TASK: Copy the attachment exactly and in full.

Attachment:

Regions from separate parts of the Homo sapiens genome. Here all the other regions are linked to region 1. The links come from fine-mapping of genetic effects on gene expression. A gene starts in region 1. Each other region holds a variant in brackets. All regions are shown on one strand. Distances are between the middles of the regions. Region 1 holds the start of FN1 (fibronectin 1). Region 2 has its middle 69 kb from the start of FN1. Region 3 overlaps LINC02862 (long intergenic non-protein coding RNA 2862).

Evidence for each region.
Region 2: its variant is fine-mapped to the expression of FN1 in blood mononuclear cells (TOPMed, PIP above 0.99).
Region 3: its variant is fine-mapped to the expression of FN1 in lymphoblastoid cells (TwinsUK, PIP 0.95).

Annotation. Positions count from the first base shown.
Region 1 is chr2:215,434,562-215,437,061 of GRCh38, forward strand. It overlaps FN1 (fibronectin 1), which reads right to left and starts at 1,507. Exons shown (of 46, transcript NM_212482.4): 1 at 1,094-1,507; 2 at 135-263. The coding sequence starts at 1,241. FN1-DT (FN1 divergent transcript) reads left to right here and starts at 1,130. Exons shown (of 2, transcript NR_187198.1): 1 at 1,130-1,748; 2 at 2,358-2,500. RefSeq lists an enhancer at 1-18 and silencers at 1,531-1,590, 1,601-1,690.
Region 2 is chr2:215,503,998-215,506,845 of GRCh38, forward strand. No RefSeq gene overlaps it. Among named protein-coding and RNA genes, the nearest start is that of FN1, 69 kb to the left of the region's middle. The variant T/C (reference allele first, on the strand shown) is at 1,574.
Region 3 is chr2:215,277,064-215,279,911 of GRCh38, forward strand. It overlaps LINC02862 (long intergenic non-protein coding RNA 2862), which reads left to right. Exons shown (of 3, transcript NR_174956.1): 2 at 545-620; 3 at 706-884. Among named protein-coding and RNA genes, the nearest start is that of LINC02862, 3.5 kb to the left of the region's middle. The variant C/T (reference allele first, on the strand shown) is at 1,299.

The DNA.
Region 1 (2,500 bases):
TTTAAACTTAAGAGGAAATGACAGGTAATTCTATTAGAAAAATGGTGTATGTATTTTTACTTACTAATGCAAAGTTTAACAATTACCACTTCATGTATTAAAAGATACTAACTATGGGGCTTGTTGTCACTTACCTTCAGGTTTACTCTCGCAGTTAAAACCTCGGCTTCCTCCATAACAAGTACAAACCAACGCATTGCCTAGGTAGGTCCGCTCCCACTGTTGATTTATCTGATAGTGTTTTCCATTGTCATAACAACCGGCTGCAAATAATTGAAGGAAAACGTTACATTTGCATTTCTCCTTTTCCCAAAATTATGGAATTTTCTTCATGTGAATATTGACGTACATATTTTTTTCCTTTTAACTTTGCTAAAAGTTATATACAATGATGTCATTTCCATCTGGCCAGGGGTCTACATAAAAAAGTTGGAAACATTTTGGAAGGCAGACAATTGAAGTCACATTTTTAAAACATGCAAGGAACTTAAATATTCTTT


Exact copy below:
Regions from separate parts of the Homo sapiens genome. Here all the other regions are linked to region 1. The links come from fine-mapping of genetic effects on gene expression. A gene starts in region 1. Each other region holds a variant in brackets. All regions are shown on one strand. Distances are between the middles of the regions. Region 1 holds the start of FN1 (fibronectin 1). Region 2 has its middle 69 kb from the start of FN1. Region 3 overlaps LINC02862 (long intergenic non-protein coding RNA 2862).

Evidence for each region.
Region 2: its variant is fine-mapped to the expression of FN1 in blood mononuclear cells (TOPMed, PIP above 0.99).
Region 3: its variant is fine-mapped to the expression of FN1 in lymphoblastoid cells (TwinsUK, PIP 0.95).

Annotation. Positions count from the first base shown.
Region 1 is chr2:215,434,562-215,437,061 of GRCh38, forward strand. It overlaps FN1 (fibronectin 1), which reads right to left and starts at 1,507. Exons shown (of 46, transcript NM_212482.4): 1 at 1,094-1,507; 2 at 135-263. The coding sequence starts at 1,241. FN1-DT (FN1 divergent transcript) reads left to right here and starts at 1,130. Exons shown (of 2, transcript NR_187198.1): 1 at 1,130-1,748; 2 at 2,358-2,500. RefSeq lists an enhancer at 1-18 and silencers at 1,531-1,590, 1,601-1,690.
Region 2 is chr2:215,503,998-215,506,845 of GRCh38, forward strand. No RefSeq gene overlaps it. Among named protein-coding and RNA genes, the nearest start is that of FN1, 69 kb to the left of the region's middle. The variant T/C (reference allele first, on the strand shown) is at 1,574.
Region 3 is chr2:215,277,064-215,279,911 of GRCh38, forward strand. It overlaps LINC02862 (long intergenic non-protein coding RNA 2862), which reads left to right. Exons shown (of 3, transcript NR_174956.1): 2 at 545-620; 3 at 706-884. Among named protein-coding and RNA genes, the nearest start is that of LINC02862, 3.5 kb to the left of the region's middle. The variant C/T (reference allele first, on the strand shown) is at 1,299.

The DNA.
Region 1 (2,500 bases):
TTTAAACTTAAGAGGAAATGACAGGTAATTCTATTAGAAAAATGGTGTATGTATTTTTACTTACTAATGCAAAGTTTAACAATTACCACTTCATGTATTAAAAGATACTAACTATGGGGCTTGTTGTCACTTACCTTCAGGTTTACTCTCGCAGTTAAAACCTCGGCTTCCTCCATAACAAGTACAAACCAACGCATTGCCTAGGTAGGTCCGCTCCCACTGTTGATTTATCTGATAGTGTTTTCCATTGTCATAACAACCGGCTGCAAATAATTGAAGGAAAACGTTACATTTGCATTTCTCCTTTTCCCAAAATTATGGAATTTTCTTCATGTGAATATTGACGTACATATTTTTTTCCTTTTAACTTTGCTAAAAGTTATATACAATGATGTCATTTCCATCTGGCCAGGGGTCTACATAAAAAAGTTGGAAACATTTTGGAAGGCAGACAATTGAAGTCACATTTTTAAAACATGCAAGGAACTTAAATATTCTTT